In Scale and Scope, Chandler refines and broadens this analytical apparatus. To bring "the modem industrial enterprise into being," a "three-pronged investment in manufacturing, marketing, and management" proved essential, to "consolidate production facilities into plants of optimal size, establish the necessary marketing networks, and recruit the managerial organization." Without it,' 'economies of scale and scope in production" would have been unattainable, but with it "cost per unit dropped more quickly as the volume of materials being processed increased," and "economies of joint production or distribution" of more than one single product in one market area were realized. Chandler extends his analysis in another, more significant way. The "competitive managerial capitalism" of the United States is compared with "cooperative managerial capitalism" in Germany and "personal capitalism" in Great Britain. The case studies are the 200 largest industrial firms in the three nations from 1880 to the 1940s. For these 600 firms, data on assets and product lines are presented in a 101-page appendix that places all students of economic and business history deeply in Chandler's debt.
The rise of the large corporation and the displacement of price-competitive markets by the constrained rivalry of oligopolists is not exactly virgin territory. Economists and historians have explored it, and alternative hypotheses readily come to mind. One is that new technologies and markets open a door of opportunity, and profit-seekers use every means at their disposal to be first through and slam it closed against all followers. Powers inherent in the capitalist accumulation process thus shape the conditions within which technologies and markets are exploited. The implication is that while creation of efficiency-maximizing institutions helps to capture what Chandler calls "first-mover advantages," so do predatory actions, coercion, pools and cartels, financial power plays, monopsonistic controls over the work force, and other means both economic and noneconomic--a pointless distinction in such matters, as Thorstein Veblen demonstrated in The Theory of Business Enterprise (1904). Several of the new firms would be expected to embody cost-minimizing techniques and technological dynamism, but others would reach and maintain bigness through strategies that failed to improve efficiency and in some cases impaired it.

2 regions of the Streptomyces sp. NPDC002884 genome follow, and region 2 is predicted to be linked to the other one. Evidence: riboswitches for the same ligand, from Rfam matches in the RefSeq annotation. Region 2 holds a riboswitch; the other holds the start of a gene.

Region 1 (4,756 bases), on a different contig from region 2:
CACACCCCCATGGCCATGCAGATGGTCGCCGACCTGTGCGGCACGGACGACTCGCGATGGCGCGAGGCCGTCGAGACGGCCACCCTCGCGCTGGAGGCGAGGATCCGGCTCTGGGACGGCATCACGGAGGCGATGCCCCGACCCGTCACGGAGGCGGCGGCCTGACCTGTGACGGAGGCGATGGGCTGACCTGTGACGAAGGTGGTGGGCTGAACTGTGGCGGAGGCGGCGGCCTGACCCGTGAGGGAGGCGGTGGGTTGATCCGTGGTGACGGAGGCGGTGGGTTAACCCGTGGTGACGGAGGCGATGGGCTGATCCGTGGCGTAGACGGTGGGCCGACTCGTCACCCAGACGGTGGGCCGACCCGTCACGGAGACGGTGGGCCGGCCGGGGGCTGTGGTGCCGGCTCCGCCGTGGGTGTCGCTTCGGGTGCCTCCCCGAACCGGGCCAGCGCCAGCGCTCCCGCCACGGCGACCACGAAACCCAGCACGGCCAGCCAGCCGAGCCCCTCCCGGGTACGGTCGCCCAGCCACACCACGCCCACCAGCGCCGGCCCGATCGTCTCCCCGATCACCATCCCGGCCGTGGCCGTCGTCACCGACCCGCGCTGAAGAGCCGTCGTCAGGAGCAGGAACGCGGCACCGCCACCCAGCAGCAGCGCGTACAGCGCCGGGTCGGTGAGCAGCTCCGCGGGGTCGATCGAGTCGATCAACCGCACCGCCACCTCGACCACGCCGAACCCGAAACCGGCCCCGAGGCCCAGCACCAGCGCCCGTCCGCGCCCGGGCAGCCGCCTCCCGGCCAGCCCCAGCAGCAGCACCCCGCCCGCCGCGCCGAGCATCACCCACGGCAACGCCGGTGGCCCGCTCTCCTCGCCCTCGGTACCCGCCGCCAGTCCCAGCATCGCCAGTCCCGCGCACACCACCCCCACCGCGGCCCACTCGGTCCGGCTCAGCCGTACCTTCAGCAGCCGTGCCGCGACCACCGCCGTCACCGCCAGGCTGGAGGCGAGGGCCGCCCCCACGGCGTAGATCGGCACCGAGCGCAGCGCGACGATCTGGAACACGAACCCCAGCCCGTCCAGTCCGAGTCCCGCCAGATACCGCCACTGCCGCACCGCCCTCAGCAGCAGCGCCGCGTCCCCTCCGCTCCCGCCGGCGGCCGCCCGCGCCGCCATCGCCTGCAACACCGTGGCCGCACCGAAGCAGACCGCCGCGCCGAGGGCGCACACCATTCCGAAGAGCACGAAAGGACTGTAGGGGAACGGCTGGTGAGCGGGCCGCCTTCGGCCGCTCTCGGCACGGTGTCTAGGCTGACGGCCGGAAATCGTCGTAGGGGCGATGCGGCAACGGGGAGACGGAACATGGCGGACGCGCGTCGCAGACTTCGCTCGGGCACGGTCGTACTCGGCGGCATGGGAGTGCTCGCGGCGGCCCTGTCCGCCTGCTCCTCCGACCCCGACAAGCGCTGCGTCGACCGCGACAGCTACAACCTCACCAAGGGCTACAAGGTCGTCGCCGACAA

Firm size and efficiency
The history of big business not only gives rise to different explanatory theories; it has also yielded empirical evidence on the relationship between firm size and productive efficiency. Economists refer to "minimum efficient scale" (MES) as the smallest-size plant or firm at which average costs are minimized: it is attained through economies